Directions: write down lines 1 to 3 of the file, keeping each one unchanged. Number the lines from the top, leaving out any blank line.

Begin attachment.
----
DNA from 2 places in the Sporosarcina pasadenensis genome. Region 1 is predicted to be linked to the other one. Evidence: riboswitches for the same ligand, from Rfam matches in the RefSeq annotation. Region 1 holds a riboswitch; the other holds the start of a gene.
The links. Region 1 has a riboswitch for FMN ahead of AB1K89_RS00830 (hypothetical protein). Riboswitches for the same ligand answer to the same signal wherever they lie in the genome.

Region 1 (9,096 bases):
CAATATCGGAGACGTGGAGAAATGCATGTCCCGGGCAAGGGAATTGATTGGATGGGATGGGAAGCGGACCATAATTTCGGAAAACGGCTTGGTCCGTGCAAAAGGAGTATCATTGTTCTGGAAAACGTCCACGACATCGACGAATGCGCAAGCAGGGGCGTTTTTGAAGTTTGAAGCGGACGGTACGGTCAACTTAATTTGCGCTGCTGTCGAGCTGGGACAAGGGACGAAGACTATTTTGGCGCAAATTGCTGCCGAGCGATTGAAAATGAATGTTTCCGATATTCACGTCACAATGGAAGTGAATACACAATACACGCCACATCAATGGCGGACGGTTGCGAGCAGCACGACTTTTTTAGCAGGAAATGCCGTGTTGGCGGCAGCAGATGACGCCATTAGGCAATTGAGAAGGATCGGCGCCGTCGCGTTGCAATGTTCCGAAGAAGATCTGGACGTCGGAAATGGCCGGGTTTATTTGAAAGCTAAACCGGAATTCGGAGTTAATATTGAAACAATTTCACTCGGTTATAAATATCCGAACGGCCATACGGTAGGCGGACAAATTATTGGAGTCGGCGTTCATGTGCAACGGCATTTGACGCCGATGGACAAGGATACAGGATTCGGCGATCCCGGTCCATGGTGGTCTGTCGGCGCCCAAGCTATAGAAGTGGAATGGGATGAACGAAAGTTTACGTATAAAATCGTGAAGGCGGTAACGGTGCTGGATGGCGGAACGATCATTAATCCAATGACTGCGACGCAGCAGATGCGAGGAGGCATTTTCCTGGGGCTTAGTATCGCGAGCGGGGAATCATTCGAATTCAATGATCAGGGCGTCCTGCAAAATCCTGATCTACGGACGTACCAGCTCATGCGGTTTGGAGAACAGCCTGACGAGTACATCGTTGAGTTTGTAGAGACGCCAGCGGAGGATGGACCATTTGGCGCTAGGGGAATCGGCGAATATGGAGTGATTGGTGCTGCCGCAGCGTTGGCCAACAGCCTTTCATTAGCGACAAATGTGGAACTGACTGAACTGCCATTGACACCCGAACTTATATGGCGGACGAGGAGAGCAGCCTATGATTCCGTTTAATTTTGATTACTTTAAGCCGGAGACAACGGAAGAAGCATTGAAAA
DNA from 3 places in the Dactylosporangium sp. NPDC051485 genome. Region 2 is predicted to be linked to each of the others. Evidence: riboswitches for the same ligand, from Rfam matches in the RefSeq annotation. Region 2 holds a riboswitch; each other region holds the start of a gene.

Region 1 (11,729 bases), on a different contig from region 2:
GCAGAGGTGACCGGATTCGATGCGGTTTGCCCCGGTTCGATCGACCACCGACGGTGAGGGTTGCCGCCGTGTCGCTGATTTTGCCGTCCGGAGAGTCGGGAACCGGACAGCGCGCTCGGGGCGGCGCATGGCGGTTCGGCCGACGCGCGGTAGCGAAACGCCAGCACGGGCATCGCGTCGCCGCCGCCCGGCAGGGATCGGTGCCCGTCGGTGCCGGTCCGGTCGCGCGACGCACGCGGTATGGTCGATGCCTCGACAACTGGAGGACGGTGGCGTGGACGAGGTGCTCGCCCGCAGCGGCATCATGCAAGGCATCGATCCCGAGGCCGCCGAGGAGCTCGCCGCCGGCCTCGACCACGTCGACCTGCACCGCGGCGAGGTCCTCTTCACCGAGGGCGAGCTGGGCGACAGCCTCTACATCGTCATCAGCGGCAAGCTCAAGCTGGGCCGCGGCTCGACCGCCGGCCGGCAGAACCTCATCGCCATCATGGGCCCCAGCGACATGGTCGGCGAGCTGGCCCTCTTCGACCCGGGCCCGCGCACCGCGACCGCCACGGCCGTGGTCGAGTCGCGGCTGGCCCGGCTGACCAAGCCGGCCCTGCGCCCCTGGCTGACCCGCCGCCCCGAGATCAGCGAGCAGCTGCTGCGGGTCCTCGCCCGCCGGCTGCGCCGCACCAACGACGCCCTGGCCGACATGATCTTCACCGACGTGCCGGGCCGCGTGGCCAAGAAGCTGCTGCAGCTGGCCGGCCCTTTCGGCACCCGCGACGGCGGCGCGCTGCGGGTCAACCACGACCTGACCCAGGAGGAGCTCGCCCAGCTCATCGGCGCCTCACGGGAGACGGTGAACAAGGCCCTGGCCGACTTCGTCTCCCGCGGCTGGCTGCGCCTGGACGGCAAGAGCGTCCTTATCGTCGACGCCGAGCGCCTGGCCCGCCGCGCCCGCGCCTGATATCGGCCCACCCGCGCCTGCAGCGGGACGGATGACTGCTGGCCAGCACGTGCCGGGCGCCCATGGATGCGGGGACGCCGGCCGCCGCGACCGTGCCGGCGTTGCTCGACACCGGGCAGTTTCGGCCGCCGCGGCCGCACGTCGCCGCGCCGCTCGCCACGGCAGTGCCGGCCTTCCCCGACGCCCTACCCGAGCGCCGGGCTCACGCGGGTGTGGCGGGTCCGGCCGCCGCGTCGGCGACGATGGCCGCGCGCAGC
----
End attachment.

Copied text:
DNA from 2 places in the Sporosarcina pasadenensis genome. Region 1 is predicted to be linked to the other one. Evidence: riboswitches for the same ligand, from Rfam matches in the RefSeq annotation. Region 1 holds a riboswitch; the other holds the start of a gene.
The links. Region 1 has a riboswitch for FMN ahead of AB1K89_RS00830 (hypothetical protein). Riboswitches for the same ligand answer to the same signal wherever they lie in the genome.

Region 1 (9,096 bases):